Advisers face major difficulties when interpreting strategic beta products for clients, according to a global research and consulting firm.
US-based Cerulli Associates noted strategic beta products offer advisers the opportunity to fine-tune investment exposures, however they require increasing intellectual capital to select amid an abundance of options.
A key challenge for strategic beta strategies is the difficulty that advisers face in interpreting them, and that the increasing expertise required to understand the products, and key discrepancies in how they are positioned, hinder product use, the firm said.
Cerulli’s adviser survey found that only 21 per cent of advisers report using strategic beta products, something it notes is a smaller portion than would be expected given the wide availability and product development focus.
It also found that 71 per cent of advisers report that not knowing whether the strategies are meant to produce alpha or outperform is a significant or moderate reason for not using them, while another 67 per cent state the same about lack of familiarity with the strategies.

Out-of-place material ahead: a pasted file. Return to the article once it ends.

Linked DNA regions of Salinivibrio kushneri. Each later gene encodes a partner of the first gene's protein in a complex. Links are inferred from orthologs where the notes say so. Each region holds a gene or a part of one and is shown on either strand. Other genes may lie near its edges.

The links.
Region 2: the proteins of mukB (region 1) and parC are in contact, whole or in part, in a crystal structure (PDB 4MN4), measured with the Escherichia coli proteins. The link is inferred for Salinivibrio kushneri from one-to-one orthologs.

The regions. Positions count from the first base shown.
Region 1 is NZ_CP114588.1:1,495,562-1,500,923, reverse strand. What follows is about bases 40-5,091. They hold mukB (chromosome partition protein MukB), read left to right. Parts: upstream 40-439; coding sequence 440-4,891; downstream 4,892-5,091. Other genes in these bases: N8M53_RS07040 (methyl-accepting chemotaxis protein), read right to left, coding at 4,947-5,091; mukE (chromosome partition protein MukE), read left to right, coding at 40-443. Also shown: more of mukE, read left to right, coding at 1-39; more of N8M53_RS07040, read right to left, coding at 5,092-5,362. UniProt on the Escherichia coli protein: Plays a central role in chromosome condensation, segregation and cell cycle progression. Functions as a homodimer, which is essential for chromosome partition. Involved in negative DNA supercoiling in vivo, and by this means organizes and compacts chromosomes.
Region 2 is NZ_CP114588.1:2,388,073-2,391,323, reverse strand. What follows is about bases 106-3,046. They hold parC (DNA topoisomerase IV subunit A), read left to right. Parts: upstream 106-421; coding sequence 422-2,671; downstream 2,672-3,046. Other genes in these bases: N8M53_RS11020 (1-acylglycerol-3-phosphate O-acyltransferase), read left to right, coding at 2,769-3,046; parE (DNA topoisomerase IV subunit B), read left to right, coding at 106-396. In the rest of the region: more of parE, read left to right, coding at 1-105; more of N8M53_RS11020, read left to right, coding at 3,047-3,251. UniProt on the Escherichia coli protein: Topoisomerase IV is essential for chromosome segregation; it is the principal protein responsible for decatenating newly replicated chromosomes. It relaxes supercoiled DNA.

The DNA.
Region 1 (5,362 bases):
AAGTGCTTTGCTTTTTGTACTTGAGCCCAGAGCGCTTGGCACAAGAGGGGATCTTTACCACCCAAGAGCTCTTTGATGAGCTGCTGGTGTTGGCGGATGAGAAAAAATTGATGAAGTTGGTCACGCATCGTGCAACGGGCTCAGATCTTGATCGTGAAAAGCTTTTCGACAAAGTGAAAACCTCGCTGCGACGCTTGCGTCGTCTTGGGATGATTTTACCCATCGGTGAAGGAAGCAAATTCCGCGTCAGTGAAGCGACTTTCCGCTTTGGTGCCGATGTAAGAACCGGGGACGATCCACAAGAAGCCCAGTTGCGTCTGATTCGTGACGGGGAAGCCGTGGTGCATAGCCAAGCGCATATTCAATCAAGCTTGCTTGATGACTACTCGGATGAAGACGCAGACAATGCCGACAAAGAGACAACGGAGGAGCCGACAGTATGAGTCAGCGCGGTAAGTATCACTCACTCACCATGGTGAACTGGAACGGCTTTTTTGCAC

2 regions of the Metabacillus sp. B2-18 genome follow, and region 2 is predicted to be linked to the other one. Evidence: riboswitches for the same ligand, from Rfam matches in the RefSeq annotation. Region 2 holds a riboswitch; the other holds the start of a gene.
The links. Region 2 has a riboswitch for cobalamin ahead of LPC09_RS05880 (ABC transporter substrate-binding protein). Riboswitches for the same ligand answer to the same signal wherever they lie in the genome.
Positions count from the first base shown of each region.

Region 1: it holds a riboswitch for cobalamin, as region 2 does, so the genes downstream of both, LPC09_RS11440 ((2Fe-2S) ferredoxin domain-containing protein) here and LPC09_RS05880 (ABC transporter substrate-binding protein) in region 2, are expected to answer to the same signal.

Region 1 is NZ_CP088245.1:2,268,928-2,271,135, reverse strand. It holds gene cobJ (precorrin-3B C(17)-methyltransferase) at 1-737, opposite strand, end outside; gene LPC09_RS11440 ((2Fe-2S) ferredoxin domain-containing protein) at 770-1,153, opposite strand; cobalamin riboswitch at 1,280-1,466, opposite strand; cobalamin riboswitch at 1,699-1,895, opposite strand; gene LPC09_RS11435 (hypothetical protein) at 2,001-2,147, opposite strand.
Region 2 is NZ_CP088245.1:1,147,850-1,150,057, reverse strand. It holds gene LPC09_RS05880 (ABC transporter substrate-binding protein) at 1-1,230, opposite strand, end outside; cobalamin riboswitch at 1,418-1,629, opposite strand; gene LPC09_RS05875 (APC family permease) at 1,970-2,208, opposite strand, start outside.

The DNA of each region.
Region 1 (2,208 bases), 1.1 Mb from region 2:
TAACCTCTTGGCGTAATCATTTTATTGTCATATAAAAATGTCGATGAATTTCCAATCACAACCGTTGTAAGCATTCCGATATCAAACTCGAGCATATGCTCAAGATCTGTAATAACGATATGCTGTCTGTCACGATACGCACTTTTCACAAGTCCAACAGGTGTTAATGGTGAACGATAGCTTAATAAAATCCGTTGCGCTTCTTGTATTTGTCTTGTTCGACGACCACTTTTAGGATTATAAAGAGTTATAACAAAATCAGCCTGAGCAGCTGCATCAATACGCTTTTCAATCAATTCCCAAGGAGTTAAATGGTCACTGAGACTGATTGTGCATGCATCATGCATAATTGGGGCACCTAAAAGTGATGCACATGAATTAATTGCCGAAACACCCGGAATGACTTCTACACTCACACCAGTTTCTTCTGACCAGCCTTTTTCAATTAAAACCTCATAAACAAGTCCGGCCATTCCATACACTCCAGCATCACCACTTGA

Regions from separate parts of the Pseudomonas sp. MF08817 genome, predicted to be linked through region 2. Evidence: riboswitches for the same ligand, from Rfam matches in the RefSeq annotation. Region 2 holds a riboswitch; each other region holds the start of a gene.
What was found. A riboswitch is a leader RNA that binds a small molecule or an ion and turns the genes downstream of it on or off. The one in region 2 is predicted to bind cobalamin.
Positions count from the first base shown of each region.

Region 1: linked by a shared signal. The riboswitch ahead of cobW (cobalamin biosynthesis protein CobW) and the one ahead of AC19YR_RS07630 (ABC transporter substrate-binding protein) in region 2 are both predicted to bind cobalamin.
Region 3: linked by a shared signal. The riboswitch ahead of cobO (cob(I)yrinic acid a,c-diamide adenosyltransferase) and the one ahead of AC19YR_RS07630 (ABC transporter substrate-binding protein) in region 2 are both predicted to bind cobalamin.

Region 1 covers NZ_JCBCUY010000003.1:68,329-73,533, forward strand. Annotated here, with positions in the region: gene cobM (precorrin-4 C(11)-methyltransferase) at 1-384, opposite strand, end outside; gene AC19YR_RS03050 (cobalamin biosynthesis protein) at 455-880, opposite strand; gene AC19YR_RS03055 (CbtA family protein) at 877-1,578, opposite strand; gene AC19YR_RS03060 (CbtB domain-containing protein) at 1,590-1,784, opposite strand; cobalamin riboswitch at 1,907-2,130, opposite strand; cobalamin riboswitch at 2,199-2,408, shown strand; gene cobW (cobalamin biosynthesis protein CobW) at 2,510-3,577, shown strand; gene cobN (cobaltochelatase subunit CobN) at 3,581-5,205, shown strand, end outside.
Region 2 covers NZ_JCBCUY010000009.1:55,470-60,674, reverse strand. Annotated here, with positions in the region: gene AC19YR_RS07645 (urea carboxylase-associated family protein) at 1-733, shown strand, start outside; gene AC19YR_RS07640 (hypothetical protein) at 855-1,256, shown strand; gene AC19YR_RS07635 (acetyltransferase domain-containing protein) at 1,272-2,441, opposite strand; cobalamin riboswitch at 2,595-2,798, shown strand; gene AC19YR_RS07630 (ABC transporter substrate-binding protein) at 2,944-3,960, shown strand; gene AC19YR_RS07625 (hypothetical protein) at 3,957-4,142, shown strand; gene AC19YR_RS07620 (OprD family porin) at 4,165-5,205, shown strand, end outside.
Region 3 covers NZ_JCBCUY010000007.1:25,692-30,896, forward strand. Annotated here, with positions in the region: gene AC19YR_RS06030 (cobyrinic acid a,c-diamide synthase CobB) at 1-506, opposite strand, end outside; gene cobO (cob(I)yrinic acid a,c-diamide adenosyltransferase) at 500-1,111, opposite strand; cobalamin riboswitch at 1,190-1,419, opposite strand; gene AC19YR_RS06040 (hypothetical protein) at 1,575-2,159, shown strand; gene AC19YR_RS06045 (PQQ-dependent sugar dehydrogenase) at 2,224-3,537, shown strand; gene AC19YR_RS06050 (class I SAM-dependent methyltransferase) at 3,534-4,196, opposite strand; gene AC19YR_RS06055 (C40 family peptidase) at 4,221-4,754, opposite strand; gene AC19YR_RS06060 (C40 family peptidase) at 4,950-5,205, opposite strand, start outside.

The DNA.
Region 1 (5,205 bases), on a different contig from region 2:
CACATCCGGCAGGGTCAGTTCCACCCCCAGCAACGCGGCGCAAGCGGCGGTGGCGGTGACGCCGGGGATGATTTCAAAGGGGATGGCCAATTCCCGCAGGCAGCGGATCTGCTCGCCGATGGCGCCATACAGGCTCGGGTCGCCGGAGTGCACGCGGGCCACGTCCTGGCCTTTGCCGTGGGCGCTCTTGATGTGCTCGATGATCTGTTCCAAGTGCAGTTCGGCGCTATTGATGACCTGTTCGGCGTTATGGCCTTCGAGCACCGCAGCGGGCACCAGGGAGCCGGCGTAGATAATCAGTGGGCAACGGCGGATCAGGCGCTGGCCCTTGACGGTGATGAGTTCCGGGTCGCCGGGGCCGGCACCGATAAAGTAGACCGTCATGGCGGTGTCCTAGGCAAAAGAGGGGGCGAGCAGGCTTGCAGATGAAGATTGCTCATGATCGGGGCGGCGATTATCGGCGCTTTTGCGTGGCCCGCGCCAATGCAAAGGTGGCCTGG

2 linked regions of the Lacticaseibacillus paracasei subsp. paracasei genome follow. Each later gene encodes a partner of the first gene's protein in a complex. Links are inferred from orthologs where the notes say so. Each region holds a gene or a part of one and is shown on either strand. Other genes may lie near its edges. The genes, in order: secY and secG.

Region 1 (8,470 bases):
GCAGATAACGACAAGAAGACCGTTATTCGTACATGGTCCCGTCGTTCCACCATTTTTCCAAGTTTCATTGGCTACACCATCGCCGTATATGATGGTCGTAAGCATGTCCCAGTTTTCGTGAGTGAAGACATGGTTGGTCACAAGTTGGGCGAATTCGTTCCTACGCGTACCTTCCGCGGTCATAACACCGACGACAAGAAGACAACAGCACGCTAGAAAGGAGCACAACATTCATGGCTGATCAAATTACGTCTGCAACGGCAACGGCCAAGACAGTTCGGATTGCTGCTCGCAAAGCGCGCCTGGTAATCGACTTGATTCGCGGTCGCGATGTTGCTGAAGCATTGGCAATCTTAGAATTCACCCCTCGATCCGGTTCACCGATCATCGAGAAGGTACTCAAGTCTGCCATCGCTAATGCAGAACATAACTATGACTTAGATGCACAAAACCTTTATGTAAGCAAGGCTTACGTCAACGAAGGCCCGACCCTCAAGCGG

Further, Cerulli noted that strategic beta ETFs, as indexed investments, are not alpha-generating, while using such products in concert may be alpha-generating but requires a highly skilled approach only available to the most proficient users.
“It is likely that the ambiguity about factors and what they are intended to accomplish is challenging strategic beta adoption,” said Cerulli associate director Daniil Shapiro.
“In examining how issuers position strategic beta exchange-traded funds (ETFs), Cerulli finds that 68 per cent of issuers often present the products as providing specific factor exposures, while 50 per cent state that they position the ETFs as generating alpha.
“Advisers, meanwhile, report using strategic beta products based on their desire for key outcomes, particularly downside risk protection and reducing portfolio volatility.”
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